Maybe you could get into an OT before all the rest goes through just to get a handle on that part at least. Due to my own unexpected health problems, we haven't been able to get to her OT appointments and I haven't been consistent with doing these sensory things with her. Now her crying, pacifier use, shrieking, hitting, frustration, jumping (she will literally 2 foot hop through an entire parking lot and/or store even while holding my hand), and toe walking have increased drastically. .....As I write this, it's a wake up call for me to get back with the program! oops

        I know this won't be the fix for everything but maybe it can help to calm things a bit so that the house can be calmer. It might even help him to be able to accept the help that he'll eventually be getting for the other areas.

        If you're interested or think it might be helpful you could check out these books: The Out of Sync Child Has Fun, Sensational Kids, or The Out of Sync Child.

        Comment


          #5
          CelticDea: I will try to find those books you recommended. We were doing pretty good with the sensory stuff. He has a tub of homemade moon sand (8 cups plain flour plus one cup baby oil) and a "ball pit" (pool noodles cut up 3-4 inches long in a huge 4 foot long tub), light up bumpy balls (he likes to put these against his face). Anyway, I thought we were doing well with all that, and he seemed to be satisfied, then all of a sudden, he says he hates all of those, and none of them are calming him down like they were a couple of weeks ago. Thank you for the recommendations, they'll help with the search for more ideas. I also liked that crinkle tube, you mentioned. I bet he'd like that.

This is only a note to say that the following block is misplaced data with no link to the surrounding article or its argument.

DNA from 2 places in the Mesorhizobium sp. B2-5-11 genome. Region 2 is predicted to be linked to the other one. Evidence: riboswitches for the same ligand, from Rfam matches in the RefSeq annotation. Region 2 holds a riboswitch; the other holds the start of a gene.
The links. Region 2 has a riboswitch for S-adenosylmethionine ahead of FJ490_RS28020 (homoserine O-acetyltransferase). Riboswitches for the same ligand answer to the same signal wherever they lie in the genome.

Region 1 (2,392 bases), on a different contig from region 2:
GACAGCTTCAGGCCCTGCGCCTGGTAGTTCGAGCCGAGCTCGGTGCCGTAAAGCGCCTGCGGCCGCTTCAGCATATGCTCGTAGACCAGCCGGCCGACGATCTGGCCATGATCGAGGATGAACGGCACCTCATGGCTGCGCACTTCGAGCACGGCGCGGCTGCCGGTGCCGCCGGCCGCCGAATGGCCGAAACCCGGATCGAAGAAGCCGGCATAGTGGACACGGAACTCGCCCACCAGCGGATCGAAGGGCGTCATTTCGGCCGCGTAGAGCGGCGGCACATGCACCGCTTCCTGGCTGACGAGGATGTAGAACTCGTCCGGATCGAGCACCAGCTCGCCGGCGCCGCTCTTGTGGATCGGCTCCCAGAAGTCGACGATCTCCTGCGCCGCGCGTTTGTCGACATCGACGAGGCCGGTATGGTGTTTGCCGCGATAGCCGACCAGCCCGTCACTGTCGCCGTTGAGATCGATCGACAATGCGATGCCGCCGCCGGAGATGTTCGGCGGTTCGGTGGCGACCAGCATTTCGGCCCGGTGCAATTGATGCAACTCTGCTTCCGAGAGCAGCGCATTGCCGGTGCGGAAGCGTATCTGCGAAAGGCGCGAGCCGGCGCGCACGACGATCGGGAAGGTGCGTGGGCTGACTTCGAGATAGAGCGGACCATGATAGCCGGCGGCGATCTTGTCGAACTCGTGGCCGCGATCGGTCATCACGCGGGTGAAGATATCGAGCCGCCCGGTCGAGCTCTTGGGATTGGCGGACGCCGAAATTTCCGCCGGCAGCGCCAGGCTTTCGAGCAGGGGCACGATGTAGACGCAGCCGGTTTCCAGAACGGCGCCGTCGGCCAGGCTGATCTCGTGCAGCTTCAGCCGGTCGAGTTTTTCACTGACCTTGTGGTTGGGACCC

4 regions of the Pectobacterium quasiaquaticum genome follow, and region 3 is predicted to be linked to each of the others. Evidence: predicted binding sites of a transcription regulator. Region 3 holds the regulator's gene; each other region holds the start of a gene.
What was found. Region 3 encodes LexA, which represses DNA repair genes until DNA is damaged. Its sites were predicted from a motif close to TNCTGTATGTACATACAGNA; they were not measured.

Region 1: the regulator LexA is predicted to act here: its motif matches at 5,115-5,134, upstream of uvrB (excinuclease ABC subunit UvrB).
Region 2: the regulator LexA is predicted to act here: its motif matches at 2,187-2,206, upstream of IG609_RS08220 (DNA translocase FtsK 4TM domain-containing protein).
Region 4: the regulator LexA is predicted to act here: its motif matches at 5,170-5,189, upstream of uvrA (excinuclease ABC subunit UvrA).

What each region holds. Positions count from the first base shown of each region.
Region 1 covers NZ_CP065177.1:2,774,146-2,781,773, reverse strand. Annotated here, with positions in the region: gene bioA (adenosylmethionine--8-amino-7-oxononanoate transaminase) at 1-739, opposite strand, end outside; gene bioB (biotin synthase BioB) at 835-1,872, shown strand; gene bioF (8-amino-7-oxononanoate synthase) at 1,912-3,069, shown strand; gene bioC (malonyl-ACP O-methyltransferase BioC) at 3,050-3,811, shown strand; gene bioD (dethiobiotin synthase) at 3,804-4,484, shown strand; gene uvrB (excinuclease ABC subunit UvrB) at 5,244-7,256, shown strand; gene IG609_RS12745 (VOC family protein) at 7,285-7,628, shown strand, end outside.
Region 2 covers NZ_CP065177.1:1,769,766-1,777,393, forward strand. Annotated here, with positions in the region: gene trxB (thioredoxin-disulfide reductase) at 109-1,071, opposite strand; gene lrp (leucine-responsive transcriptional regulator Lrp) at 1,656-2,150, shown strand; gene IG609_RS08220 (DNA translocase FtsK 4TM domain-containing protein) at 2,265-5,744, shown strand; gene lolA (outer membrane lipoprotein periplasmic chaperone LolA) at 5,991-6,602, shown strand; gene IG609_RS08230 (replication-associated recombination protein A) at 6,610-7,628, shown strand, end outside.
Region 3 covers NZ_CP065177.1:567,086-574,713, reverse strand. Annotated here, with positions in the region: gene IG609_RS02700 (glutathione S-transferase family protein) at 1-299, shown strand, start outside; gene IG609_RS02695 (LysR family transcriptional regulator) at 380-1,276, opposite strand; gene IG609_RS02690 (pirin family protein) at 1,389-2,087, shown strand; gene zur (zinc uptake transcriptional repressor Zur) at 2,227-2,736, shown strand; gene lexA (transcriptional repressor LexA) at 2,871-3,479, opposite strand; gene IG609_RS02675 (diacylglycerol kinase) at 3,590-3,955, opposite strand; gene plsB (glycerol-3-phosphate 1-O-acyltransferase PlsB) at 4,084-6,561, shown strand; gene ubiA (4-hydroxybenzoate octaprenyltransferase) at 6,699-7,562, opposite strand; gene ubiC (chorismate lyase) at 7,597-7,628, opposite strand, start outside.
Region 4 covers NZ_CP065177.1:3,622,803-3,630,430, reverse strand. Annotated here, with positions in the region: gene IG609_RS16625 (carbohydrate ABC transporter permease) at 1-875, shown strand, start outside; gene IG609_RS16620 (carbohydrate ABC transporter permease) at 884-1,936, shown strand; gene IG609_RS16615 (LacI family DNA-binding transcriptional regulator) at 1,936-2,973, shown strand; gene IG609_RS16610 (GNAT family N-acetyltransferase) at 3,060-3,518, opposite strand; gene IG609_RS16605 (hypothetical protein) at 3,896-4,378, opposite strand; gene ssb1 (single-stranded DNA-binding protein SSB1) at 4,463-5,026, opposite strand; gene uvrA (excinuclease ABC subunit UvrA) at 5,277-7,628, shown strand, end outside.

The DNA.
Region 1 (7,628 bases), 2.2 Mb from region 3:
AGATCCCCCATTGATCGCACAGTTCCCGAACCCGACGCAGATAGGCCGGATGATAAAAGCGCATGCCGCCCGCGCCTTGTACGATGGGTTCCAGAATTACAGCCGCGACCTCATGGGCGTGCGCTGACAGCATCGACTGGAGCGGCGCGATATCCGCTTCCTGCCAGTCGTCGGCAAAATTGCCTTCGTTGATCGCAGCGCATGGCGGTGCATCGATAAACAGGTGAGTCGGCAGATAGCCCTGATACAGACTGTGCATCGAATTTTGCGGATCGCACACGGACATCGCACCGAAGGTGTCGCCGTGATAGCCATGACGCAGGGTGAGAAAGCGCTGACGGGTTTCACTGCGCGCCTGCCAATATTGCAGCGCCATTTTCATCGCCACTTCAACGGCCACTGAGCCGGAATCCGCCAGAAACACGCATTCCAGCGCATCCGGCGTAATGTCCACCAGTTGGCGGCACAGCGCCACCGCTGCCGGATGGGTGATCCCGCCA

SaintJude7: Thank you for your reply, I'm sorry it took so long to acknowledge it. I hope your bunch is behaving better for you. The way you describe of feeling like being slowly pecked to death, is so apt! I have that ABC chart you linked and we're trying to use it. So far, nothing much is getting written down, because it made me realize that I am really bad at picking out the antecedents. But at least I am thinking about it more clearly and learning.

          Cherylswope: Your replies always encourage me so much. He has settled back to his normal level of disruptions. We haven't gotten basically any school work done with him, but he's not beating on his brothers at that level or screaming all day. He even woke up this morning, changed into a shirt, didn't scream when I told him to also get shorts on, ate his breakfast, and played nicely with his brother. It was quite pleasant. He didn't want to work, so in the interest of peace I went with Horatius at the Bridge for the older two and let him spend an hour looking through an animal book with about 700 pages in it. Then at lunch, he even ate something new with only minimal complaints, and asked to do alphabet flashcards. Great day so far to balance last week.
          Miah - married to Warcabbage, 3 boys, BS in social work, AS in Electrical Engineering Technology

          Evulcarrot - 18, freshman in college, Medical Technology , mild autism
          Battlebroccoli - 17, lives with grandma, attends a special high school program part time
          Doomsprout - 10, highly verbal moderate autism, anxiety, motor delays, sensory processing issues - SC 4 with R&S 4